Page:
Are clinical research studies safe?

The government has put in place strict guidelines and safeguards to protect those who choose to participate in clinical trials. All research studies are overseen by the Institutional Review Board who examines the study’s protocol to ensure that the patient’s rights are protected, and that the study does not present an undue or unnecessary risk to the patient. In addition, anyone participating in a clinical research study in the United States is required to sign an informed consent form which details the nature of the study, the risks involved, and what may happen to a patient in the study. The informed consent tells patients that they have a right to leave the study at any time.

Should I participate in a clinical research study?

Each year, thousands of people volunteer to participate in clinical research studies. By volunteering you might:

  • gain access to new research treatments before they are made available to the public,
  • play a more active role in your health care,
  • learn new information about your medical condition,
  • receive study-related medicines and medical exams during the study, and
  • help others by contributing to medical research.
Will participation in a clinical study cost me anything?

In exchange for the voluntary participation in our research, we provide professional care  and close monitoring for each of our patients at no cost, and there is no need for health insurance.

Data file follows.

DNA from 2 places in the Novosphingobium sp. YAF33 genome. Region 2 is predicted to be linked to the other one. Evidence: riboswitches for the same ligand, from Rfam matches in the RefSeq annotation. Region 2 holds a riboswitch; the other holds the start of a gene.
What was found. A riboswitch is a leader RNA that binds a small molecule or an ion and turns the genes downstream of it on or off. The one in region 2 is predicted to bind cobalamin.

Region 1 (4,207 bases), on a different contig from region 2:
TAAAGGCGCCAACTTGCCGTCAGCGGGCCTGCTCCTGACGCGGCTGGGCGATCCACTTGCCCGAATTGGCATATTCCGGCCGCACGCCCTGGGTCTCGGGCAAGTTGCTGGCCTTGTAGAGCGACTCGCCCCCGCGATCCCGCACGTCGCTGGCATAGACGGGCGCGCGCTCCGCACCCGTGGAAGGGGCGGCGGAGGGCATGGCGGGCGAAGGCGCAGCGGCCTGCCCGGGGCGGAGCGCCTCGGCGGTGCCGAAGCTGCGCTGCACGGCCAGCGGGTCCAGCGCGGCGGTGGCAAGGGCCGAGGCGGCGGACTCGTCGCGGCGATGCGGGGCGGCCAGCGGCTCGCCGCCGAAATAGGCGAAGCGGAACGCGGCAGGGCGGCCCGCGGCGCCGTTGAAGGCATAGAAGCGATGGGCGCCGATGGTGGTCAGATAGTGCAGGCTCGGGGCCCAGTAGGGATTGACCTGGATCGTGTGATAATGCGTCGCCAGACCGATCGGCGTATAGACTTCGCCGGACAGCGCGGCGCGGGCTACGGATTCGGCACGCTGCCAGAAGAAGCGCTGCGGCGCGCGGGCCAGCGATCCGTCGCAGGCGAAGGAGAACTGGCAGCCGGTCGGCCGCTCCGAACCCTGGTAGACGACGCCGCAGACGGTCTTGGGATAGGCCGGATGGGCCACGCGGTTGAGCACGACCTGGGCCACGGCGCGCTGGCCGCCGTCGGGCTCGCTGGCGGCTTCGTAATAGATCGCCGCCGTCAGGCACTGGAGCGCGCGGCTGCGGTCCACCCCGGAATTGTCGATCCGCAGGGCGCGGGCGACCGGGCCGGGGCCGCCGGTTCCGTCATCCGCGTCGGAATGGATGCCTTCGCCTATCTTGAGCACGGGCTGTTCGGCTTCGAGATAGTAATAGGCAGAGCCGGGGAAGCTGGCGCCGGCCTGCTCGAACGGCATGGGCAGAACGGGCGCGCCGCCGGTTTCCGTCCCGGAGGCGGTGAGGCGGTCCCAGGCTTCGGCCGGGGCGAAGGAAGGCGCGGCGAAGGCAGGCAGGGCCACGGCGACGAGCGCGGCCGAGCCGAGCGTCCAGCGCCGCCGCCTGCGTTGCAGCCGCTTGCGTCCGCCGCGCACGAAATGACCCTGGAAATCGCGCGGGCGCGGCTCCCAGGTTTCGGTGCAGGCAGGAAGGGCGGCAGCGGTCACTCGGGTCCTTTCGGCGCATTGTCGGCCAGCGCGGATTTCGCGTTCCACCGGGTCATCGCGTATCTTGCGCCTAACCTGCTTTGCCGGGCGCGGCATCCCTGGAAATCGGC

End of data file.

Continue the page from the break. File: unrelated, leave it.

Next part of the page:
Will I be compensated?

Compensation for your time and travel may be available and varies from study to study. It is determined by the length of the visits and any additional study requirements placed upon the volunteer subject.

Who can be in a clinical research study?

Each clinical research study has different requirements for participation. Study criteria are based on factors such as age, gender, or medical condition. Our research team will review your medical history and study requirements with you to determine if you are eligible.

What if I enter a study and change my mind?

You may leave a study at any time. You may choose to take part or not, and you can always change your mind later, even after you enter a trial.

What can I expect as a study volunteer?

During the study, our research team will review your medical history, give you instructions for participating, and monitor your health. Studies may involve laboratory tests and doctor visits.

How do I participate in a clinical research study?

To learn more about participating in a clinical study, simply call us at 352-629-5800 or toll-free at 877-629-5800. One of our study specialists will tell you about our enrolling studies and discuss qualification criteria with you.

Renstar Medical Research is currently conducting trials with local area physicians …

Please call (352) 629-5800 and speak with one of our Patient Recruitment Specialists to learn more information and find out if you qualify for participation.